North Korea has again pushed back the construction end-date of a massive beach resort, a move analysts say shows the regime is struggling from international sanctions imposed over its nuclear weapons programs.

The eastern seaside strip, known as the Wonsan-Kalma Coastal Tourist Area, is intended as a centerpiece of the isolated country’s nascent tourism industry as Pyongyang seeks to develop its economy despite the tough economic measures.

The site’s construction has been closely overseen by leader Kim Jong Un, and it was initially scheduled to open this April, to mark the birthday anniversary of the country’s founder Kim Il Sung.

But in a recent visit to the site, Kim delayed the finish date for the second time, ordering construction to be completed by the same time next year, the North’s official Korean Central News Agency (KCNA) reported Saturday.

​Sanctions hamper work

The decision, would allow the workers “to perfectly finish it so that our people would fully enjoy themselves in the impeccable tourist area from the sea-bathing season next year,” KCNA quoted Kim as saying.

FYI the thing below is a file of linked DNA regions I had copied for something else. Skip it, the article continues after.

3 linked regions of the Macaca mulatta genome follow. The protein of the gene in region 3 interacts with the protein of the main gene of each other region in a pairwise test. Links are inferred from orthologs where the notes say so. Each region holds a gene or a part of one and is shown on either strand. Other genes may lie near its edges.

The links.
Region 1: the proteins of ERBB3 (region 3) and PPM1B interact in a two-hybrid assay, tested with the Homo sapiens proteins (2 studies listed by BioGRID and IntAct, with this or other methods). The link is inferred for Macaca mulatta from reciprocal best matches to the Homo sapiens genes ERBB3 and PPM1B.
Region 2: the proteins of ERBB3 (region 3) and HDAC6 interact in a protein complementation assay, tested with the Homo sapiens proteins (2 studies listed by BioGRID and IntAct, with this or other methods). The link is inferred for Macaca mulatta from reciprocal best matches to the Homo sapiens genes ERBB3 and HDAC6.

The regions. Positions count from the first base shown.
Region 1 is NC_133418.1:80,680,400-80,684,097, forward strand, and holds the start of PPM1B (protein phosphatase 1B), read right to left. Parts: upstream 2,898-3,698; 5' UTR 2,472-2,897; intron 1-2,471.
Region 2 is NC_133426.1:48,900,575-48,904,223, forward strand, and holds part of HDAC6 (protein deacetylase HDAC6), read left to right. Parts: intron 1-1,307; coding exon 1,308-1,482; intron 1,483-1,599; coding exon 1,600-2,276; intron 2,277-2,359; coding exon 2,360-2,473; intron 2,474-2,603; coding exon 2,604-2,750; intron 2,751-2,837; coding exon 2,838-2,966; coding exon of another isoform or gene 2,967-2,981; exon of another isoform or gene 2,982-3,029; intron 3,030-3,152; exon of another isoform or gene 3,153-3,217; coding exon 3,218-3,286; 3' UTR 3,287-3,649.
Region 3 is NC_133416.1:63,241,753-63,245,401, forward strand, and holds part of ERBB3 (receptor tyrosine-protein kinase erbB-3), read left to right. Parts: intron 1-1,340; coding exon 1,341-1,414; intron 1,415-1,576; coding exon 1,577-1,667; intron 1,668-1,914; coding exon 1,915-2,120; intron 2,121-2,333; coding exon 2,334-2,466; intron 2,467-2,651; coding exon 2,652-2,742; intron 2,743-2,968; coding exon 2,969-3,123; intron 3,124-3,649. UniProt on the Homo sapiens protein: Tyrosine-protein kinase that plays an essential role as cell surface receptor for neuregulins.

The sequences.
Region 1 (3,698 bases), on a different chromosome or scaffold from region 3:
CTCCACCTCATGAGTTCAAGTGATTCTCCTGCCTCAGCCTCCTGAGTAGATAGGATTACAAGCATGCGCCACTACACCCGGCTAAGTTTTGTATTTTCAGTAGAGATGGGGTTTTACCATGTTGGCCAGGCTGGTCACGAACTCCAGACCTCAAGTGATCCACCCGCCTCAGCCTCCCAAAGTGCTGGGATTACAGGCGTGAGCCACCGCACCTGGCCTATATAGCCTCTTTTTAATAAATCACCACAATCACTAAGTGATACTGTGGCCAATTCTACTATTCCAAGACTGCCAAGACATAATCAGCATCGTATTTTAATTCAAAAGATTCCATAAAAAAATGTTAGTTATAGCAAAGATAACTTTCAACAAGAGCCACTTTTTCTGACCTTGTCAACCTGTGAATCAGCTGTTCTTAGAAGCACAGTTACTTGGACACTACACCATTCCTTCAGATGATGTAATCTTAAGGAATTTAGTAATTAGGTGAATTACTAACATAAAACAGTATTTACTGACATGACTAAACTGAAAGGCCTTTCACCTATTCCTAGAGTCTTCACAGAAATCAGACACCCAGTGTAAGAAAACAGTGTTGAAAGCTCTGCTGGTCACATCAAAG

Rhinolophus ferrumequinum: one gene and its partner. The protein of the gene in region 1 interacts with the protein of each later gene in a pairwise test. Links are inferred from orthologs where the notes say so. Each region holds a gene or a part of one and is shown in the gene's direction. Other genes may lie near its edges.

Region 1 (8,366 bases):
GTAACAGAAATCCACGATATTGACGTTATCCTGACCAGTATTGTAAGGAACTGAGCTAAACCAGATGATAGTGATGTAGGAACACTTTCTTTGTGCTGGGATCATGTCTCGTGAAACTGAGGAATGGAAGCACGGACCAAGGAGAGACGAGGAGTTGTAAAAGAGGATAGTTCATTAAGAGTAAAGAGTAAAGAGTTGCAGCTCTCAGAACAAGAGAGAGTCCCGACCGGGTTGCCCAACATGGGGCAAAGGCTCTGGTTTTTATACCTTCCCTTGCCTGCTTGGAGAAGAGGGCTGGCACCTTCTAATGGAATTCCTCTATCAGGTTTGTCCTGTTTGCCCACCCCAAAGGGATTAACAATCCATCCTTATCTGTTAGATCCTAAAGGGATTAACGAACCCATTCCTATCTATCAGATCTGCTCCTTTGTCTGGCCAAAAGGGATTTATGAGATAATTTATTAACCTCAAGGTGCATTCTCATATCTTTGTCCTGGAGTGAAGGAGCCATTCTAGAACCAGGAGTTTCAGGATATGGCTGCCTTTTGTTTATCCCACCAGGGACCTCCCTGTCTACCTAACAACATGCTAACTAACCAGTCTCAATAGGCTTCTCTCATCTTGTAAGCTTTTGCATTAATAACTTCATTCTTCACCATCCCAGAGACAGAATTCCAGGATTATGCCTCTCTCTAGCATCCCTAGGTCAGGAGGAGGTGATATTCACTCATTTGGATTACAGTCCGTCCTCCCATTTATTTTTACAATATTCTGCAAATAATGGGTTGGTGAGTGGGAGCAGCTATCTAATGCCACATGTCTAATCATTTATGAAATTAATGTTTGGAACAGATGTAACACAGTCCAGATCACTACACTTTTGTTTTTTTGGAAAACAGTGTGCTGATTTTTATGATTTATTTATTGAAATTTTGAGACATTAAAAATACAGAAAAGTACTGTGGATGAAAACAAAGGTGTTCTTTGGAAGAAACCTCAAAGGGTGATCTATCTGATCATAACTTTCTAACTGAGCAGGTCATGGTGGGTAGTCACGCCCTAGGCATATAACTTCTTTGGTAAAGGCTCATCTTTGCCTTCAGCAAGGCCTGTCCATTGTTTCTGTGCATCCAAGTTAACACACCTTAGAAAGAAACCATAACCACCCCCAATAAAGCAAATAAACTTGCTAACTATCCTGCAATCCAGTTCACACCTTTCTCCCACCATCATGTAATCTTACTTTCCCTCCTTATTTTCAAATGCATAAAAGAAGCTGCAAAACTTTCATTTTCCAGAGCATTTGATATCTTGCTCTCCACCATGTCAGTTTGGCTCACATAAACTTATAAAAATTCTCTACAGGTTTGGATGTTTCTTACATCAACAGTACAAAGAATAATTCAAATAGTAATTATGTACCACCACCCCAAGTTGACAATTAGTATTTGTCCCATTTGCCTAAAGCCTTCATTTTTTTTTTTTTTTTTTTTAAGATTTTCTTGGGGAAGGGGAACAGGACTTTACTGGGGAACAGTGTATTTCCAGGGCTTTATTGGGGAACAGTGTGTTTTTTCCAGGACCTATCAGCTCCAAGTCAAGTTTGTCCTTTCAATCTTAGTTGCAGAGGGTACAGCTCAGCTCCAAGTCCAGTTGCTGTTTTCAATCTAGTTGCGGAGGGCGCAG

The plan was first pushed back last August when Kim extended the project by six months to October 2019.

The isolated North is under several sets of sanctions for its weapons programs, which analysts say has hampered efforts to secure materials needed to finish the vast beach complex.

“North Korea can complete the external construction of the hotels by itself but most of the finishing materials for the interior are imported,” Cho Han-bum, a senior researcher at the Korea Institute for National Unification, told AFP.

The economic measures banned imports of some items, and Pyongyang was supplying the sanctioned goods with its foreign currency, Cho said, adding: “But that has also dried up.”

Construction almost done

Satellite images taken by U.S. monitors in December showed the buildings previously under construction were nearing completion.

“The North Korean economy has hit a limit with the sanctions,” Cho added.

Immediate sanctions relief was a key demand of the cash-strapped North when Kim met with U.S. President Donald Trump in Hanoi in February for a second summit that ultimately broke down.

Trump, the former real estate developer turned billionaire, has praised North Korea’s tourism potential, referring to its “great beaches” he said would make ideal locations for condos.